She recounted how she had to force herself to remain composed in front of TV cameras while inside she felt ready to cry while young Britons were dying 8,000 miles from Downing Street.
But after the agony, she said: "What the Falklands proved was that we could still do it, and do it superbly. There was a feeling of colossal pride, of relief, that we could still do the things for which we were renowned. And that feeling will stay with us for a very long time."
Although the sovereignty of the Falklands had been a simmering issue between London and Buenos Aires, Mrs Thatcher had no inkling that the landing of a few so-called scrap merchants on South Georgia in March 1982, and the running up of the Argentine flag there, would blow up into the greatest British campaign since the Second World War.
She declared: "If anyone had told me at the beginning that we should send 27,000 men and over 100 ships, I wouldn't have believed it."
On March 25, Argentine supply ships landed stores on South Georgia. This was airily dismissed at first by Downing Street, but it quickly became apparent that this was the forerunner to a full-scale military invasion of the Falkland Islands, known to Argentina as Las Malvinas.
A week later, Britain called an emergency meeting of the UN Security Council, warning that Argentina was about to invade the Falklands. And the following day, April 2, President Leopoldo Galtieri announced that his forces had landed on the islands and "reclaimed" them for Argentina.
The invasion brought with it the resignation of the then foreign secretary, Lord Carrington, and the declaration by the Prime Minister that Britain would recover the Falklands.
Private papers from 1982 released recently revealed wide divisions within the Conservative party over how the government should respond to Argentina's invasion of the Falklands.
While the Tories publicly presented a united front, briefing notes prepared for the prime minister demonstrate the polarised opinions she had to contend with in the early days of the crisis.
Ken Clarke told Margaret Thatcher Britain should just "blow up a few ships" over the Falkland Islands, while another Tory MP warned her his "constituents wanted blood", according to newly released files.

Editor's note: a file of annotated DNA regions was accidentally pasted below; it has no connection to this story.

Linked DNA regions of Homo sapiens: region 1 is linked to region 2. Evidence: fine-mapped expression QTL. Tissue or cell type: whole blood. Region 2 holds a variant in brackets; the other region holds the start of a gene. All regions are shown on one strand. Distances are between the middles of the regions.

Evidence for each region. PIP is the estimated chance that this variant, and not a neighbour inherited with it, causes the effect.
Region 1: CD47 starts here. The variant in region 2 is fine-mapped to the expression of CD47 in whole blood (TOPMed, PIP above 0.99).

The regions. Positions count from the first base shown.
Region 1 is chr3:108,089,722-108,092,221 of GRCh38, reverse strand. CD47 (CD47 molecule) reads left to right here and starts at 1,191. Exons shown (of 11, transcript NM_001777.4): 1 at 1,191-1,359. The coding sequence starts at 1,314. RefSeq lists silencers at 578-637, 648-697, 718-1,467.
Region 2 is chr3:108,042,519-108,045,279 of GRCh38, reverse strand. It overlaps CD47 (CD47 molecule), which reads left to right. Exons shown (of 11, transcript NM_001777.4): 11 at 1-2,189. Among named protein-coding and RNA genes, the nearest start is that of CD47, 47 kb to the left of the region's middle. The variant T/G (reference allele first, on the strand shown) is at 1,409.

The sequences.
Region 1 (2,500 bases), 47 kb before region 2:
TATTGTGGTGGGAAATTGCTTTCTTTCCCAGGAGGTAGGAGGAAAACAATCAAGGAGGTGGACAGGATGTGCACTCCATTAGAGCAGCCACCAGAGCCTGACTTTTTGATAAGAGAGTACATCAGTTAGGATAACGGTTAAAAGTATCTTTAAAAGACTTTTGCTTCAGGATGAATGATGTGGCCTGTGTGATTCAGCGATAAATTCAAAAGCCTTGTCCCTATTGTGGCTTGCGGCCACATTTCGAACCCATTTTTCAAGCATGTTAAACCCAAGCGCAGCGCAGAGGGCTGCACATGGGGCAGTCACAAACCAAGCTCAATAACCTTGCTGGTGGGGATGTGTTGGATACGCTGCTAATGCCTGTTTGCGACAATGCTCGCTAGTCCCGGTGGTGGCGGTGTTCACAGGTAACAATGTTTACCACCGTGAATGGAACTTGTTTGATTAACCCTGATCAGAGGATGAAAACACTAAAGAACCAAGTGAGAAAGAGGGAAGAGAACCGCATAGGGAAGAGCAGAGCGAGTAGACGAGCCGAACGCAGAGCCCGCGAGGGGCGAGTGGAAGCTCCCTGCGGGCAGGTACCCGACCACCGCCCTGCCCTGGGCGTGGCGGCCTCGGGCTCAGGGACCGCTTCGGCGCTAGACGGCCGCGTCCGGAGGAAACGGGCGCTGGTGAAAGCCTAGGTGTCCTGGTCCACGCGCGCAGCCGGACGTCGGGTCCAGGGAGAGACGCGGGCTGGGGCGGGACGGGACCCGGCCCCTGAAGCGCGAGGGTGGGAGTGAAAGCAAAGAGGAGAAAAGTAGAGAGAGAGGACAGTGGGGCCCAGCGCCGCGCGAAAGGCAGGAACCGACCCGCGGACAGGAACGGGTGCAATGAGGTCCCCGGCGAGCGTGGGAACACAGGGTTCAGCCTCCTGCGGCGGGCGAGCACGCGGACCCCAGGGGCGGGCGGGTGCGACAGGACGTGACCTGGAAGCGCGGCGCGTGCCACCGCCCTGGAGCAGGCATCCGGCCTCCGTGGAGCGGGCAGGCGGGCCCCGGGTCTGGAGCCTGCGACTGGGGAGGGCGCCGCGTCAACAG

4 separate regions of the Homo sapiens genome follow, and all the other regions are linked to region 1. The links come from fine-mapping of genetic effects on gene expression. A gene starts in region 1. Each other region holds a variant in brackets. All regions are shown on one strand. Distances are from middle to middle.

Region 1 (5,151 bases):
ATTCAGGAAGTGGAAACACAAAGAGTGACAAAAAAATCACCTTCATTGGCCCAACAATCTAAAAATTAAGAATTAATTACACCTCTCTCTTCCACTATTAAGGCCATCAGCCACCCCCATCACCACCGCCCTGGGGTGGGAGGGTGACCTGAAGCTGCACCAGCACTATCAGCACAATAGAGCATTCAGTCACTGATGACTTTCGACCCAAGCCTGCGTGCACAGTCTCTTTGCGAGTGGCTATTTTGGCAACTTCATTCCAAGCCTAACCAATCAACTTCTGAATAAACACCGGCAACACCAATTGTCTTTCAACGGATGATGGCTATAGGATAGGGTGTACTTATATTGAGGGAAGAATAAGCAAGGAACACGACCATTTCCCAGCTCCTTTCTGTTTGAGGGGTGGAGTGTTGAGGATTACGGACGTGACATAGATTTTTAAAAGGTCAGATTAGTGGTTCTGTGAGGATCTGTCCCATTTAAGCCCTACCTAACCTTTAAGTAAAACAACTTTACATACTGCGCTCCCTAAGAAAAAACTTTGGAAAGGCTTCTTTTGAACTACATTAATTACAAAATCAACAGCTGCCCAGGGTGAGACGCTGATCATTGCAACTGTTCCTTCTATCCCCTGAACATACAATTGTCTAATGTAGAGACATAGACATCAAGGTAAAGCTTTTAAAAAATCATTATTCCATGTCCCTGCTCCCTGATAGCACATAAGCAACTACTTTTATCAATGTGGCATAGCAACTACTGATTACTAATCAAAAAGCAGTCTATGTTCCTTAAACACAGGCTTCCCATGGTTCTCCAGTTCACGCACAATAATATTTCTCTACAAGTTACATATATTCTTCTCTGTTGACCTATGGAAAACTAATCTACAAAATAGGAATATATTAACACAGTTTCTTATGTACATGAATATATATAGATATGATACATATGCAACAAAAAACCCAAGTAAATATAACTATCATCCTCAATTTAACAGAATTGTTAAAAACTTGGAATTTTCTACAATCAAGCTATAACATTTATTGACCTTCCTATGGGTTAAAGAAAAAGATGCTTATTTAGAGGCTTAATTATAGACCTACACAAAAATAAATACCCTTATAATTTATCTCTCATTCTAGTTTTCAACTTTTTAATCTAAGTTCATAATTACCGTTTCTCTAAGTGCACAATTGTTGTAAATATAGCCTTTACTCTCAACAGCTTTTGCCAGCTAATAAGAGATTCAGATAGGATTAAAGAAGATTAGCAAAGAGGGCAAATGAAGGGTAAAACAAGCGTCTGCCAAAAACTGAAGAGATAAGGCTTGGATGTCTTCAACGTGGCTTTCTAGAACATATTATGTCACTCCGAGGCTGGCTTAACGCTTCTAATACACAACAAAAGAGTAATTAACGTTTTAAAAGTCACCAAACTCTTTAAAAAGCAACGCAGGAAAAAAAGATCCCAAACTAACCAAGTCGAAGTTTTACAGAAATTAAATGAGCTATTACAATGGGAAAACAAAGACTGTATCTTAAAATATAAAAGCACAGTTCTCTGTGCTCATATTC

Meanwhile, the United Nations Security Council approved a British motion calling for the withdrawal of the invasion force and the opening of negotiations.
On April 5, Mrs Thatcher ordered a taskforce to sail for the Falklands to undertake what military experts feared was a dangerous gamble - fighting a war 8,000 miles from home.
It was the biggest UK naval operation since the Second World War. Within two months, on May 21, the first British troops were wading ashore on one of the rocky beaches, and on June 14, Argentine troops surrendered at Port Stanley.
But within that period, 1,000 men were killed, including more than 400 in the Argentine warship the Belgrano, a sinking which has remained a hotbed of controversy ever since.
Those who attack the decision to sink the vessel on May 3 say she was leaving the exclusion zone around the islands, but Mrs Thatcher vehemently maintained that the Belgrano was a threat to the British taskforce.
There were moments of deep sadness and grief with the sinking of HMS Sheffield and HMS Antelope and the attacks on HMS Glamorgan and other British ships.
But there were also moments of elation, for instance her cry of "Rejoice!" when South Georgia was recaptured.
Throughout the conflict, Mrs Thatcher wore black. She constantly spoke of "our boys". It was for her, more than anyone else except those fighting the war, 74 days of trauma.
"Everyone was at risk," she said. "We were always worried about the vulnerability of the supply lines especially.
"The Argentine aircraft carrier had only to come out. She was in easy reach of our supply lines. We were desperately worried about the Canberra.
"You can imagine the agony. How could they miss the Canberra? One lived with the agony of the soldiers in the troop ships."
But the war changed her. "It puts other worries in perspective - and always will," she said. "It makes you very impatient when people magnify small worries into big ones.
"When it was all over there was a tremendous sense of relief. A feeling that whatever problems I have to go through now, at least I won't have to go through that terrible period when every time the phone rings, every time the door opens, you worry."
The following January, Mrs Thatcher visited the Falklands. She was greeted like a saint by the Falklanders as their saviour.